Just as the front wheel of my bike went over the crest of the mountain and we started down the steep decline, I heard something strange.  I had never heard anything like it before—it sounded kind of like--I don’t know exactly what--kind of like --a snort.    I turned and looked at the deer.  It was blinking its eyes!  Right away the deer panicked—its first time on a bicycle—but there was nothing I could do about that now! The bike was picking up speed and bouncing over rocks and around logs and the deer was thrashing around and blowing deer slobber all over my face and it was terrible.
Just then we passed the hunting camp.  I could see the hunters were surprised I had got a deer before they did. We continued on down the mountain and suddenly I realized I had made a serious mistake.  I had forgotten to tie down the deer’s hind legs.  As it thrashed around it somehow managed to get its hind hooves on the pedals.  And then it caught on to pedaling!  It started to like it!  Now we were really flying down the mountain!  If you think a deer can run fast, you haven’t seen anything until you’ve seen a deer of a bicycle! When we reached the bottom, I threw myself off and lay there on the ground as I watched the deer disappear over the horizon with my bike!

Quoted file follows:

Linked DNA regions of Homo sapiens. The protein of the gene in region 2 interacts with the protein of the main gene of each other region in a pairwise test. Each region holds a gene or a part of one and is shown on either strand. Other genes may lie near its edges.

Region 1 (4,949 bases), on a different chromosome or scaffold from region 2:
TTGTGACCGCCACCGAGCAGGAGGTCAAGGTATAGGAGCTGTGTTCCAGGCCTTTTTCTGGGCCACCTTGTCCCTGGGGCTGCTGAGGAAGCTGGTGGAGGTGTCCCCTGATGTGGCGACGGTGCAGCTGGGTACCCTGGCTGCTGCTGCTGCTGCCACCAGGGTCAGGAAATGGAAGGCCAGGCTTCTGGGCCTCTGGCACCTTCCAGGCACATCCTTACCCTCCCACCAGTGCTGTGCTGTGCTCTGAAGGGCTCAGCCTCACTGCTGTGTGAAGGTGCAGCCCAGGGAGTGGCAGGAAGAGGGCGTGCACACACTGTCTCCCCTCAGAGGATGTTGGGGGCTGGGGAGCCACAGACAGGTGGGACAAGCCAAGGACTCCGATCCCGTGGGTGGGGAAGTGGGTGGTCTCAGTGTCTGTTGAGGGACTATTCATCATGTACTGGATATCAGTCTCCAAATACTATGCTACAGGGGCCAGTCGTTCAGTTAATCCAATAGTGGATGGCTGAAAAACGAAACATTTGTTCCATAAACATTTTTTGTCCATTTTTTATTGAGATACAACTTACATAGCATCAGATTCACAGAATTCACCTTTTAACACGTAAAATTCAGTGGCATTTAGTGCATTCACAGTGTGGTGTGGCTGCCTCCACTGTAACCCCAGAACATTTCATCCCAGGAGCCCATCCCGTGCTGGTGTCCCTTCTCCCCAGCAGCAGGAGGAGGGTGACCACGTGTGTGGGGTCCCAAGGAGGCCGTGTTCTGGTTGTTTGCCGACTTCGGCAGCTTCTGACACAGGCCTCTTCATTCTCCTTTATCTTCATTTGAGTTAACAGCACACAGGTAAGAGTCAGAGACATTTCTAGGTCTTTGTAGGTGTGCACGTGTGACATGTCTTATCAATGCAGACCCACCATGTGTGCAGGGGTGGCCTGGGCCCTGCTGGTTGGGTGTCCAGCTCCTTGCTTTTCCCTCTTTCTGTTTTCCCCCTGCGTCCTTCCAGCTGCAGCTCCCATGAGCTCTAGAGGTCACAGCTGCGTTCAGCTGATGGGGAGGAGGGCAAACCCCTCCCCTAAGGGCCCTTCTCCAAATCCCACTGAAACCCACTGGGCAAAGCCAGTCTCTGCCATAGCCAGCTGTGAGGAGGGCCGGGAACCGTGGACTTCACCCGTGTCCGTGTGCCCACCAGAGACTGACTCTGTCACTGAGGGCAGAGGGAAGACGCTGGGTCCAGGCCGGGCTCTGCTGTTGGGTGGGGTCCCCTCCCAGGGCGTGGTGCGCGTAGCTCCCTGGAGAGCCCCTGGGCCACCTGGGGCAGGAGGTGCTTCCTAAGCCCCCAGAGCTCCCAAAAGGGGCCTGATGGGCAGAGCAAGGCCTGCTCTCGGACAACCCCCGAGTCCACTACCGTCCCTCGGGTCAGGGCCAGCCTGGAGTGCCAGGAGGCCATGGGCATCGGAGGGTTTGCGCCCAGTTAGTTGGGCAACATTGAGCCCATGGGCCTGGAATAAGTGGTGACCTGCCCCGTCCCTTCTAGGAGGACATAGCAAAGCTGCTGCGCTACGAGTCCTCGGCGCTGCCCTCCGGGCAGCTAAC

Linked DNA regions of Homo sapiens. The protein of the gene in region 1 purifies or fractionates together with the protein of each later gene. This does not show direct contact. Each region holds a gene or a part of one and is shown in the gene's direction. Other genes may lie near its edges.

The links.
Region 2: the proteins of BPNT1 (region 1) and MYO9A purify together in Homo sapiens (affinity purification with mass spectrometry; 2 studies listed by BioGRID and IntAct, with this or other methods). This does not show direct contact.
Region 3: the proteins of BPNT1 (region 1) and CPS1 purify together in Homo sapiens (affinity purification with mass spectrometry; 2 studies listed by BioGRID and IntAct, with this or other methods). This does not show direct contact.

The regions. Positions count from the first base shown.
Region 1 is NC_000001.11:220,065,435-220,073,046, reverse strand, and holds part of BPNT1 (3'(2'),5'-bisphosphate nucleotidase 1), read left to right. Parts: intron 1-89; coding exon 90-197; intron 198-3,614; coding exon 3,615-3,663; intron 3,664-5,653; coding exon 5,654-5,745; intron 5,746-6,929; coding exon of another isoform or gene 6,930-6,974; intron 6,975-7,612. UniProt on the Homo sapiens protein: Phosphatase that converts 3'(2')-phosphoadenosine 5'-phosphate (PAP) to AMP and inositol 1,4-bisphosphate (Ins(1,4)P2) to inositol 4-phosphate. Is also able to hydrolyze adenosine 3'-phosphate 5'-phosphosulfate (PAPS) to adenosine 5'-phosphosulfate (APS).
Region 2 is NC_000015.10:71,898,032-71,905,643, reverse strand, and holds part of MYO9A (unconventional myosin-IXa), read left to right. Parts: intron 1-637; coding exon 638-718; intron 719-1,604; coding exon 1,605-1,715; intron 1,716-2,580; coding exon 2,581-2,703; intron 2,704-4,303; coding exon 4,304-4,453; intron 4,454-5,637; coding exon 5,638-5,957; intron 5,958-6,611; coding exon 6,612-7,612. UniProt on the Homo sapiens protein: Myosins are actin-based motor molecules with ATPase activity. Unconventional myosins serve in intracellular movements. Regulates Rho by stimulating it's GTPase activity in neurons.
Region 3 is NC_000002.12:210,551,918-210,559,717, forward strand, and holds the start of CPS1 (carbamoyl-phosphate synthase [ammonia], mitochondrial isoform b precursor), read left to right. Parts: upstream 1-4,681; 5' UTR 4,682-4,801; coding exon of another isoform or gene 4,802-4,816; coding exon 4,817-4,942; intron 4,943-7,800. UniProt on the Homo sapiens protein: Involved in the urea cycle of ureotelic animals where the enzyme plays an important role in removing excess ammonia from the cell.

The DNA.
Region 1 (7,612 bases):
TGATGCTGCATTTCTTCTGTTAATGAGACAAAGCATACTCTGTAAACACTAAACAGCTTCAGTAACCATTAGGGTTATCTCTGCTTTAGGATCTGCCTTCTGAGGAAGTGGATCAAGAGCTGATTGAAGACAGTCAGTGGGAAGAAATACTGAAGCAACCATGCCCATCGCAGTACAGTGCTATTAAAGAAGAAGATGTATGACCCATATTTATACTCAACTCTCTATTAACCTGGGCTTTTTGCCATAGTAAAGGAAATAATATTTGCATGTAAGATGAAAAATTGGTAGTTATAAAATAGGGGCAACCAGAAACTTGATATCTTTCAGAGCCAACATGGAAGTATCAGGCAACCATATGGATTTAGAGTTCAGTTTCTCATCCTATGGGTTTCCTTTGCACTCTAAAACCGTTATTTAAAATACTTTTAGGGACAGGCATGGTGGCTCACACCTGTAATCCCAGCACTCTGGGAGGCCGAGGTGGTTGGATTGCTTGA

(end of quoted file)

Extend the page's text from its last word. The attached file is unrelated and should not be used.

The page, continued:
Later I heard that it was shot by police--while holding up a liquor store--in Tacoma, Washington--with my rifle!
I think that first deer is the reason I never became a very good hunter.

Sunday, December 7, 2014

Christmas Lyrics

Yesterday Dick and I attended a choral performance by the Spirit of Phoenix (male) Chorus. I've always thought I preferred the more traditional Christmas carols until the group sang "Mary, Did You Know." Being out of the loop when it comes to contemporary music, I'd never heard it before. Mark Lowry wrote the lyrics. Adding music makes his words even more impactful.

Mary did you know that your baby boy will some day walk on water?
Mary did you know that your baby boy will save our sons and daughters?
Did you know that your baby boy has come to make you new?
This child that you've delivered, will soon deliver you
.

Mary did you know that your baby boy will give sight to a blind man?
Mary did you know that your baby boy will calm a storm with his hand?
Did you know that your baby boy has walked where angels trod?
And when your kiss your little baby, you have kissed the face of God.

Oh Mary did you know

The blind will see, the deaf will hear, the dead will live again.